I am software developer and new to the embedded systems. I need to use a wireless communication method to send/receive data from embedded system and a mobile smart phone (Android - iPhone).

My target to minimize the cost of the unit and have a long battery life. Which module should I use ?

  1. GPRS module.
  2. GSM/GPS module.
  3. Bluetooth module.
  4. WiFi module.
  5. Bluetooth/Wifi module.
  6. Radio transceiver module.
  7. Other
  • 1
    \$\begingroup\$ To improve the question you should add the range required and any latency / bandwidth requirements and any other relevant context. But assuming you're OK with the range and bandwidth of Bluetooth I'd guess that will be cheapest and have the best battery life. \$\endgroup\$
    – PeterJ
    Apr 10, 2013 at 9:58

2 Answers 2


If your bandwidth requirements are less than ~230.4 kBaud or so, then the cheapest and easiest way is to use one of the many HC-05 (or similar) serial BT modules available from eBay.
(EDIT - note comment from Chris on iPhones below)
Here's an example (you can also get versions with a pin header for through hole or breadboard use):

HC-05 BT Module

They may claim faster speeds, but in my experience with a few of them, the best performance I have had without issue is 230.4 kBaud (of course this may also be due to the paired modules capabilities also, though my module stopped responding to AT commands when set to higher speeds)
If you need better performance (and datasheets) there are also better quality (and more expensive) modules available from the major vendors such as Farnell, Mouser, etc.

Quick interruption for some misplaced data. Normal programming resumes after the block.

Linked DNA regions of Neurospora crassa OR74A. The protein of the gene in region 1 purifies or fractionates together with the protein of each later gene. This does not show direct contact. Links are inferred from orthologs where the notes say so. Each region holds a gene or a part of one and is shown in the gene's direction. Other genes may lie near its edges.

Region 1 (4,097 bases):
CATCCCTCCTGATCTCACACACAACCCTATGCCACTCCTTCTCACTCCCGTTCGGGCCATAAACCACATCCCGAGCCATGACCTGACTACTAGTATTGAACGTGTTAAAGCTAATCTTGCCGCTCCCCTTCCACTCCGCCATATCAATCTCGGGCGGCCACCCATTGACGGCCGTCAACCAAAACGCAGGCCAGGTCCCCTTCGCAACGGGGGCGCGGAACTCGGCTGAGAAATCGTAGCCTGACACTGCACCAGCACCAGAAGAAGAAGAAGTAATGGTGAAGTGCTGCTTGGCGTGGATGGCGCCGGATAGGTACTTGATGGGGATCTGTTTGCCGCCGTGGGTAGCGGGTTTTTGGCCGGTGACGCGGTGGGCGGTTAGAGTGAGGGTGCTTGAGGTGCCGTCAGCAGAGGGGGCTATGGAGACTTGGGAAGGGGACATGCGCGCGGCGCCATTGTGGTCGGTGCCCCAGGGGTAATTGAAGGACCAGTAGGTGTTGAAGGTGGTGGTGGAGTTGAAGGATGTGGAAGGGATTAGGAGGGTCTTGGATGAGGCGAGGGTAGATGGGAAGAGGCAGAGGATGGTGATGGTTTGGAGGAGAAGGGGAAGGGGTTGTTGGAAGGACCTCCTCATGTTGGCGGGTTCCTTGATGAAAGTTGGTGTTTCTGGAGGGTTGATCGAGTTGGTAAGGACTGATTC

• \$\begingroup\$ It's very hard to support both types of smartphones with a bluetooth device. Ordinary bluetooth can work with Android, but would not work with iDevices without being Apple certified. Bluetooth Low Energy can work on recent iphones/pads, but only has software support on a handful of recent Android phones, and not in a standard way since it is done with vendor-specific extensions. \$\endgroup\$ Apr 10, 2013 at 14:40
  • \$\begingroup\$ @Chris - thanks for the info on iPhones/Pads, I have only written code and used Bluetooth on Android phones. Doesn't surprise me in the least that Apple makes it difficult, one of the reasons why I stay as far away from Apple stuff as possible ;-) \$\endgroup\$
    – Oli Glaser
    Apr 10, 2013 at 14:50
  • \$\begingroup\$ It's hard to take sides there; while childish on plain bluetooth, Apple is now supporting the off-the-shelf BLE chips. Meanwhile Google drags their feet on providing an API to access hardware capability that is already in the phones many people own, meaning the only supporting Android devices are the handful where vendors did it their own way. \$\endgroup\$ Apr 10, 2013 at 14:53
  • \$\begingroup\$ @Chris: I see - from the moderate amount of experience I have with Android, it seems the platform has always been lagging a bit behind with the latest hardware capabilities. Maybe it's the price for an open platform of this scale - less coordination between vendors and Google. \$\endgroup\$
    – Oli Glaser
    Apr 10, 2013 at 15:02

Consider that for using Bluetooth on iOS, you will need MFi certification. So if you are targeting multi-platform, go with wifi. If you are sending the data on demand on with low freq, you can put wifi to sleep mode which will conserve your battery.

For example this module will consume 4µA in sleep mode.


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